That's why I am very wary and careful myself. And shy. I have only one blurred picture of myself, no pictures of my son, one picture of my husband from behind and very few from my Italian in-laws. Most personal pictures are from Angelo as he seems okay with seeing his picture and name in cyber space. Actually, I think, he even enjoys it. However, I am very discreet. Very selective with pictures. Very thoughtful with words, information, names and other details. (Did you realize, I did not mention from which US city these visitors came from?)

Of course, Angelo and CC cannot understand that I make all this thinking about this little incident (virtual visitors to my blog becoming real visitors).

So I asked Angelo to handle the next tourists who show up and request a tour of the house, to show them our semiinterrato, the beautiful basement and garden that will be available for rent one day. The upper parts, although not decorated yet, are private. I hope everyone understands and respects my protective reaction. Maybe just in time, before our house becomes a tourist attraction ...

December 06, 2010

More Green in the Green Bath

Remember the green bathroom with the beautiful ceiling? Now the walls and floor are finished too and worth to post about. We have chosen a green mosaic for the "wet" areas - sink, shower, toilet and bidet - the latter not yet installed.

Actually, CC had chosen the mosaic after one of my Internet finds. And Angelo has chosen a matching colour and stucco border. And it was CC's idea to repeat a bit of green mosaic in the terracotta flooring.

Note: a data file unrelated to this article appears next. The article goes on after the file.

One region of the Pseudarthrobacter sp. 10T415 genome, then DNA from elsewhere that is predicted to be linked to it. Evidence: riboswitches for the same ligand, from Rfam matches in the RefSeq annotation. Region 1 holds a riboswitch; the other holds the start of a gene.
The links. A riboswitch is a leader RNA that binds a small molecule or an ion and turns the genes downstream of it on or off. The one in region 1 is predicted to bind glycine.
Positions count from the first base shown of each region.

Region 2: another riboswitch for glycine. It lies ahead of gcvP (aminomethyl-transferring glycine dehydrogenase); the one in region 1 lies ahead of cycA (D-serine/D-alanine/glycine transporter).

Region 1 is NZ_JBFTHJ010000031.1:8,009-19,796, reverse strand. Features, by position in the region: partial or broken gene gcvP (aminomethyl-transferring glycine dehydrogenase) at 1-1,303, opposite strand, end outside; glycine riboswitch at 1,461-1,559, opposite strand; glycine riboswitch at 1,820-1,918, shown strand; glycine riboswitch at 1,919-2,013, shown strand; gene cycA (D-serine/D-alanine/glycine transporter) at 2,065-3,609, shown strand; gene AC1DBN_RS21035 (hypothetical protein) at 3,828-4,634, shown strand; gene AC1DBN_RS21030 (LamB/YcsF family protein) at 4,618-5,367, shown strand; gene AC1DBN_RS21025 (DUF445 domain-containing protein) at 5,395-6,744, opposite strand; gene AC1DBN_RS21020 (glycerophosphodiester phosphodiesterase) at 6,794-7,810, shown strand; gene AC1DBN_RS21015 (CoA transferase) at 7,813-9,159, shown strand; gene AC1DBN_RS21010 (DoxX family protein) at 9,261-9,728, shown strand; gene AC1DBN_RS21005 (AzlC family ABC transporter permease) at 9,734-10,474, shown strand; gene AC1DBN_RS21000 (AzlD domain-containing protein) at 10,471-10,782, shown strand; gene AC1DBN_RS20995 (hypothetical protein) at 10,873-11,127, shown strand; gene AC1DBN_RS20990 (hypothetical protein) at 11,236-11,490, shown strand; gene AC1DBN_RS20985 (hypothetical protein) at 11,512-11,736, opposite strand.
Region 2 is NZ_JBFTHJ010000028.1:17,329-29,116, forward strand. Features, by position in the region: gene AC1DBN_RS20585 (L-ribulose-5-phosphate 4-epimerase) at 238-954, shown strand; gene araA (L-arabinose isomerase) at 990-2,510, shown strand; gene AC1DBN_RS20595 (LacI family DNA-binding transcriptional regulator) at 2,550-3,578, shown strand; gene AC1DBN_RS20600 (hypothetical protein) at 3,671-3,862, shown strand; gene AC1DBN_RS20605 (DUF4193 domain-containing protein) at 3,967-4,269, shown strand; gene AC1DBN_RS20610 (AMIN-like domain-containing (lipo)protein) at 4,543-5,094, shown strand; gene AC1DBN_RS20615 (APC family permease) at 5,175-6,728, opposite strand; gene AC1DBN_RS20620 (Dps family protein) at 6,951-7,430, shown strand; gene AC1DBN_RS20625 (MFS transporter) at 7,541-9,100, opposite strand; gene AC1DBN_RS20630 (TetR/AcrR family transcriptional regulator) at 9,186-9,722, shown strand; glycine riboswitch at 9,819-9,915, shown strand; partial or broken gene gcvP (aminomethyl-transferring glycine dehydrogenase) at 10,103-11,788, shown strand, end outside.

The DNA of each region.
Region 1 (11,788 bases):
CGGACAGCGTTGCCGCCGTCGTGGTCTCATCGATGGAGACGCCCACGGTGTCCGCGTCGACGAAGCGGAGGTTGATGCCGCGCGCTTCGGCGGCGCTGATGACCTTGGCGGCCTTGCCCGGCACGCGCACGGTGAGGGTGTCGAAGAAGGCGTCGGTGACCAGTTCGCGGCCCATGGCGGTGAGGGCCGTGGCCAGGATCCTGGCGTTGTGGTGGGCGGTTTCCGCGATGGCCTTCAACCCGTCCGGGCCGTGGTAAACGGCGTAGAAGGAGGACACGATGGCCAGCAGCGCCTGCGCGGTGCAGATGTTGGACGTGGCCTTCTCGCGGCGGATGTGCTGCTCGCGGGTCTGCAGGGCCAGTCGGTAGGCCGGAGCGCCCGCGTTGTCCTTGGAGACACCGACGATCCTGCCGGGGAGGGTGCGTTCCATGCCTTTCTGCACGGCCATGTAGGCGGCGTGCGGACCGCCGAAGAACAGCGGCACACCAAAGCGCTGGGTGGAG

Initially, I wanted two single sinks as I did not wanted to queue for hand washing when coming home from the beach. Also I thought of using one as a utility sink to rinse swim wear. However, at the end, to safe space and reduce interruptions, we agreed on one long sink with two faucets. I just learned that this solution was probably more expensive then two sinks.

I like our idea to have a stucco border to finish the mosaic area and to paint the other wall parts below the stucco border in a darker green. Similar like in the original green room.

Above you see on the left that the shower is installed - and a bit of the restored ceiling.

In this green painted corner (above) we will install a washing machine. I know..., but it has to be somewhere in the house. (If it does not look nice, I will have built a wooden frame.)

Above picture (without flash) shows again the nice floor - and walls ! 

Above: floor in the making

Below: floor finished (terra cotta con mosaico)

Here some BEFORE pictures:

Above: Splitting the "green room" to gain a bathroom. One old niche, on the left, where the sink of the old bathroom used to be (however in reverse direction) remained and now is hosting the shower in the new bathroom.

I wanted to keep that "green room subject": a two colour wall with stucco border.

Below: my "inspiration sheet" for the bathroom - we pretty much kept the theme.

But at the end, the ceiling turned out much better than planned, thanks to Angelo's artistic talent:

Above: ceiling BEFORE restoration

Above: ceiling AFTER restoration